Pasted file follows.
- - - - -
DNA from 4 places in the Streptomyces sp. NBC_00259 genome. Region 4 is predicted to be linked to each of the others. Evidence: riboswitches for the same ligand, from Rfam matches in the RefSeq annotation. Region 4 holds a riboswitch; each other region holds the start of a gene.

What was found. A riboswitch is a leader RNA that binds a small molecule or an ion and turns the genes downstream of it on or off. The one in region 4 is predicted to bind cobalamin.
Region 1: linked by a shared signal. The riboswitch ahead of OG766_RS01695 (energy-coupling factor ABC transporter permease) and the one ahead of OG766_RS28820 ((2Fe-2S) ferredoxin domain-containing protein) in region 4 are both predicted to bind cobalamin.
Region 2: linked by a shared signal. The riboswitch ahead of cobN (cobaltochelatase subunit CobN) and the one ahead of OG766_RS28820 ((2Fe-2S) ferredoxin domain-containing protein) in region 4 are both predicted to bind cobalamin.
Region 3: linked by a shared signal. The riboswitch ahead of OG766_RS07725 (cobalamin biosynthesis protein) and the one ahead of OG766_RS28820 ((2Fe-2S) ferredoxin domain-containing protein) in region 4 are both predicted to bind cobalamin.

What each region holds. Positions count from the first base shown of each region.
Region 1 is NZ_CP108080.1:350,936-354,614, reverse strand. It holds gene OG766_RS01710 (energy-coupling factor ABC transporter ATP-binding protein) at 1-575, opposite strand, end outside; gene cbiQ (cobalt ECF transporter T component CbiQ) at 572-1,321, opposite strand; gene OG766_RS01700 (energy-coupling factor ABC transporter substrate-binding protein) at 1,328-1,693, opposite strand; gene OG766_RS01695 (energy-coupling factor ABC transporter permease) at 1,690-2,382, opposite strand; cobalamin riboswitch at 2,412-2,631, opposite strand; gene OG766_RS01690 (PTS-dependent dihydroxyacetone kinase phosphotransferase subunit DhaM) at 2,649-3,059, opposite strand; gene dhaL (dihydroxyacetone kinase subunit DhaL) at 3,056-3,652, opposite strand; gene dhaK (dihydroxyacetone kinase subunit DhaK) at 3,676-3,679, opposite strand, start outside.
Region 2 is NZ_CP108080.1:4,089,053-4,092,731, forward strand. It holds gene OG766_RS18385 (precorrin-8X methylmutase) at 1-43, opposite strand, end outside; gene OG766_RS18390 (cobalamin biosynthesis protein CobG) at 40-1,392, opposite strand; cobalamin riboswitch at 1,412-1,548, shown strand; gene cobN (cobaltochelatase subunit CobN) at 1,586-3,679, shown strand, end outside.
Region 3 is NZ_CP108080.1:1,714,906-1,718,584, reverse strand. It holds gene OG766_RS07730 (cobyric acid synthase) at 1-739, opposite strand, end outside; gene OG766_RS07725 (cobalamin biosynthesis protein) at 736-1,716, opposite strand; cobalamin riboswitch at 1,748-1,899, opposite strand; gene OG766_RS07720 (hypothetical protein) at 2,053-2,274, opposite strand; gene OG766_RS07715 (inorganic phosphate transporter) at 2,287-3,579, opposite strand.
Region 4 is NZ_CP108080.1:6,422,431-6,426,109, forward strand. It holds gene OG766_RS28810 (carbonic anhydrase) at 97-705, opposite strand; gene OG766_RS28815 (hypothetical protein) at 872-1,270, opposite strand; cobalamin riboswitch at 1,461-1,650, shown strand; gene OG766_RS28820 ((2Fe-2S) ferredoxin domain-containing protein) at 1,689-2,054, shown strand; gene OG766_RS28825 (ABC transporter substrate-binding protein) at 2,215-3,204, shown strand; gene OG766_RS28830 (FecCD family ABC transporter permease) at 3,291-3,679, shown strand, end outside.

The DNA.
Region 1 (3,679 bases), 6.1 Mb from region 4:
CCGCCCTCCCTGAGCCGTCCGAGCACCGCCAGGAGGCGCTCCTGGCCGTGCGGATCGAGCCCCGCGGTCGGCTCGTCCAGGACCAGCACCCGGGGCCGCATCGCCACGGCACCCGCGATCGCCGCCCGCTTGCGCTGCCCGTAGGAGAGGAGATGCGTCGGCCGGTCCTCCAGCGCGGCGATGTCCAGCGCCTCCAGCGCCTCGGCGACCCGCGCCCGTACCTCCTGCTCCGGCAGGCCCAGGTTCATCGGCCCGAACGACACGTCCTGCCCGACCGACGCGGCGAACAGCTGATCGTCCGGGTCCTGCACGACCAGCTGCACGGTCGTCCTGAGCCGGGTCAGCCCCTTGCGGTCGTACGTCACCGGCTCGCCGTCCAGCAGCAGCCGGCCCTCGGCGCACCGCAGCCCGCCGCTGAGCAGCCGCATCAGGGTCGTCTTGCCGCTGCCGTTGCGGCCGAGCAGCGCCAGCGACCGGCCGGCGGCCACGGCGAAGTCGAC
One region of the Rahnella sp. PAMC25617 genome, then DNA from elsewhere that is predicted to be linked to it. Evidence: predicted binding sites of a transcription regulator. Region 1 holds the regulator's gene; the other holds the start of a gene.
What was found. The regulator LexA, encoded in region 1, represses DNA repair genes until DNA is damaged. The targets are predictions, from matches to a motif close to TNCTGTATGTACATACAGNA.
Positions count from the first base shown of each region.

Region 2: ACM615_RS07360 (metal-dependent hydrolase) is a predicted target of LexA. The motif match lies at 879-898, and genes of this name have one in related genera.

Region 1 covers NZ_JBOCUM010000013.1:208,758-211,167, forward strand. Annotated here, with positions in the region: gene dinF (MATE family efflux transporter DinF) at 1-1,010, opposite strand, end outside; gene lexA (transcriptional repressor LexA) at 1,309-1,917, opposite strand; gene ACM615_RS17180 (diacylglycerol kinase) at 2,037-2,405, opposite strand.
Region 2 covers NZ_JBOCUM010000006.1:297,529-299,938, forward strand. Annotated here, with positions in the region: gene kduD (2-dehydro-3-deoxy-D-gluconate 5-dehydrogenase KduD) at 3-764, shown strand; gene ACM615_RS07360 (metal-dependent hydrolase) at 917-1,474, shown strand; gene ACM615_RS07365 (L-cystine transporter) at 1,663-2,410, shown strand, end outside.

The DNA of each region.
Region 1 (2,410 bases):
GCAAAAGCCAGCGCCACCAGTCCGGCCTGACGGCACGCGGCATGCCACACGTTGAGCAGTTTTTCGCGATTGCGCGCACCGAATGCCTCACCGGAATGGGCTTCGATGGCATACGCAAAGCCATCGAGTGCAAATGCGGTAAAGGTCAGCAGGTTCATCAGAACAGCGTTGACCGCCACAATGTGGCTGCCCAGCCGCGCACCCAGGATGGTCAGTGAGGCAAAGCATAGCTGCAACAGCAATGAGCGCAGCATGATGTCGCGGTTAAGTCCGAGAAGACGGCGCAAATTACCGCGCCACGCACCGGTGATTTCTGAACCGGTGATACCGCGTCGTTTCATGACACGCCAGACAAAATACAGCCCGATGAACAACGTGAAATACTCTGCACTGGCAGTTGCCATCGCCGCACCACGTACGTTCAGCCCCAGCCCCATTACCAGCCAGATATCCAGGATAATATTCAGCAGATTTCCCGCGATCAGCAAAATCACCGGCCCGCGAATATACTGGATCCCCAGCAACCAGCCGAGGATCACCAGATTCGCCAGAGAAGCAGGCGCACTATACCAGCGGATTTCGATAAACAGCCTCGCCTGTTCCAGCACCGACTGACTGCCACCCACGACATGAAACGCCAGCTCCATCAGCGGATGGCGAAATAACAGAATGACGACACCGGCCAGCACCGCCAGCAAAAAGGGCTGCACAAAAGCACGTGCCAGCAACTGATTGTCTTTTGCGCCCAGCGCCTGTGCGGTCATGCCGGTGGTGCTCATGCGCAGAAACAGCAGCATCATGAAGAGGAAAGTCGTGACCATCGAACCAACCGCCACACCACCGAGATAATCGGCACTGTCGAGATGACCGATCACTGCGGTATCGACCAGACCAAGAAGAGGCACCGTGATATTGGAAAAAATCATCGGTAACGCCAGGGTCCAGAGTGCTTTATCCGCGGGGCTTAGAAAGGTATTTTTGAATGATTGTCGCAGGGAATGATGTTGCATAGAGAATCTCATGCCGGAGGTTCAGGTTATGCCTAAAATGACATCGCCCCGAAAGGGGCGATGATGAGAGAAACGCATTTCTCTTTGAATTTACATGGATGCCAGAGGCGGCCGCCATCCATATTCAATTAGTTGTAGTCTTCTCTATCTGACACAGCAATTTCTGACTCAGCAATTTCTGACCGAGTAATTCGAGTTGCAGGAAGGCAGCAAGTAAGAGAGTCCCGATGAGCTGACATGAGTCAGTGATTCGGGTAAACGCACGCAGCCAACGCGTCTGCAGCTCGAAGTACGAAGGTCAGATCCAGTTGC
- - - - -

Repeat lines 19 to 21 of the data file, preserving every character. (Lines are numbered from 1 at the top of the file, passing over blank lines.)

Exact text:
Region 2 covers NZ_JBOCUM010000006.1:297,529-299,938, forward strand. Annotated here, with positions in the region: gene kduD (2-dehydro-3-deoxy-D-gluconate 5-dehydrogenase KduD) at 3-764, shown strand; gene ACM615_RS07360 (metal-dependent hydrolase) at 917-1,474, shown strand; gene ACM615_RS07365 (L-cystine transporter) at 1,663-2,410, shown strand, end outside.

The DNA of each region.
Region 1 (2,410 bases):